The death of a 2-year-old boy while under the care of a baby sitter in Saitama Prefecture highlights the need for measures and systems to ensure that parents can leave their children with reliable parties, experts say.
According to reports, the child’s mother, a resident of Yokohama, hired the man through an online baby-sitting broker website, and that the boy and his 8-month-old brother were kept in the man’s apartment in Fujimi, Saitama Prefecture. The mother apparently barely knew who the man was.
Akemi Morita, a Toyo University professor of child welfare, stressed the need for a system to vet baby sitters.
“By all means, it is necessary for customers to check the baby sitters before handing over their children,” Morita said.
But if for some reason they are unable to do so, it’s important to have in place a system that ensures that all caregivers are qualified, she said.
While baby-sitting is unregulated in this country, the All Japan Childcare Service Association does offer certification. The man under arrest was not certified, according to media reports.
Association official Toru Nishimoto said 100 operators and 20,000 sitters are currently registered with the organization.
An official with the child care division of the Health, Labor and Welfare Ministry said it grants subsidies to the association to train caregivers to ensure the quality of service.
Technically speaking, the arrested man was not a baby sitter because the children were watched over outside their home, Nishimoto said.
He said the association defines baby-sitting as “offering child care service at the customers’ homes.” For this reason, the association objects to the use of the term baby sitter in this case, Nishimoto said.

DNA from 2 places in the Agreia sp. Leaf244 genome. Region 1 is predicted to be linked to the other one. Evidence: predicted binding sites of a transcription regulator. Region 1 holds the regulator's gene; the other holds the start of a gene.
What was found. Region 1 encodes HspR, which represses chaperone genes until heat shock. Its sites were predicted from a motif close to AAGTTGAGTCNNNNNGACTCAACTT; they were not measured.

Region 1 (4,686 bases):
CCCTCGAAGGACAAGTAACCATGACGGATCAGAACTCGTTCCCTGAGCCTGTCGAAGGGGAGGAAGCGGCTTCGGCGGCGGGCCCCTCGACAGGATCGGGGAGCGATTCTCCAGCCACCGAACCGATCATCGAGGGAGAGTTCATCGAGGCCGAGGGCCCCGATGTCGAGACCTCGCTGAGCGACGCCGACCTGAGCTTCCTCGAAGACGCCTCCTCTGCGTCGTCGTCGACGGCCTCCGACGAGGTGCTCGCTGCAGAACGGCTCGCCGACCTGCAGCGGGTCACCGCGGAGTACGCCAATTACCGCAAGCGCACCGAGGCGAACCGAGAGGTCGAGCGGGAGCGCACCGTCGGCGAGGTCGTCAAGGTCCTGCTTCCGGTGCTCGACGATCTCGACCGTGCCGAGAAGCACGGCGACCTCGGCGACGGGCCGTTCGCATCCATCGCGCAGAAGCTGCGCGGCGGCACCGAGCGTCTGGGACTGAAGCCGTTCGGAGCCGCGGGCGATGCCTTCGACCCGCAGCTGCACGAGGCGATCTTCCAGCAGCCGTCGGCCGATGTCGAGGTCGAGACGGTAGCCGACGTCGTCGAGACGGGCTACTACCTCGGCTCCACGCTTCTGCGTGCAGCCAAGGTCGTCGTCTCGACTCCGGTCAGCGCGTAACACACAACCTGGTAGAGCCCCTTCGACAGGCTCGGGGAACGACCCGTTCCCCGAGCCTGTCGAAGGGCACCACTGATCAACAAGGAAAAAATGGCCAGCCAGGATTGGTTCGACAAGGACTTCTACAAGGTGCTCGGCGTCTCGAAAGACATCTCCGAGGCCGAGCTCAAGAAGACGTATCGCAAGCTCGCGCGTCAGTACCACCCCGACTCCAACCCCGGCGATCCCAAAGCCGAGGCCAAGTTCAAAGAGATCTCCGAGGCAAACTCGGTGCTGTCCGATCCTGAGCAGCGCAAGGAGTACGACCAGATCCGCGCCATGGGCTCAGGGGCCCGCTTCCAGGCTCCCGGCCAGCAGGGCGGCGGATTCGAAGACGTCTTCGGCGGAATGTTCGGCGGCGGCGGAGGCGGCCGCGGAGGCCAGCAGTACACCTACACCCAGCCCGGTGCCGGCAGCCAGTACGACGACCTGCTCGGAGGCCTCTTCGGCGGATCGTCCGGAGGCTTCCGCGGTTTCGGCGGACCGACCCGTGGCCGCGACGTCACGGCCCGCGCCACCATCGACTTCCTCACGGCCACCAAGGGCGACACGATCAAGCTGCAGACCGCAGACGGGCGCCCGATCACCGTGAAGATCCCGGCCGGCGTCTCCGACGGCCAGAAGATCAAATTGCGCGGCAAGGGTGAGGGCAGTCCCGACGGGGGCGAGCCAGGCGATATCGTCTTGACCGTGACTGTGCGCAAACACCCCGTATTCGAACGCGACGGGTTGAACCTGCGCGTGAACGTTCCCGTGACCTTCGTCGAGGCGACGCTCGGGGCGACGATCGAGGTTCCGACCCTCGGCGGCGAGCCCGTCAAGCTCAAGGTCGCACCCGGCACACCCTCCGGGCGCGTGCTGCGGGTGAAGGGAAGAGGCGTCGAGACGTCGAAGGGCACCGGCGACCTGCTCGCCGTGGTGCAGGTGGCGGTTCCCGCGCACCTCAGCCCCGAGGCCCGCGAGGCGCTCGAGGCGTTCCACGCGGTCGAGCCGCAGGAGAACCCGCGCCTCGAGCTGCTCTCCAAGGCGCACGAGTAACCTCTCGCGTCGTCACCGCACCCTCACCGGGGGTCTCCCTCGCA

Morita of Toyo University noted that although sitters dispatched by operators belonging to the childcare association are properly trained, they are also more expensive, as the operators take a commission.
“Parents tend to hire (baby sitters) directly to avoid commissions,” Morita said. “Adults have to secure the safety of children. We have to come up with ways to cover those commissions.”
The welfare ministry will launch a system of municipality-approved baby-sitting operators in fiscal 2015, according to a ministry official.
The ministry hopes the systemwill increase the number of qualified operators, the official said, adding that subsidies will help keep their fees down.
Nishimoto questioned the validity of Web-based child care businesses that match customers and baby-sitting operators. “Our association aims to ensure safety and security by asking operators to provide various measures,” including signing a contract with the customers in person and interviewing potential baby sitters before they’re hired.
“We try to establish relationships and trust between the customers and operators, which seems contrary to the aim of such matching websites,” which omit such procedures, Nishimoto said.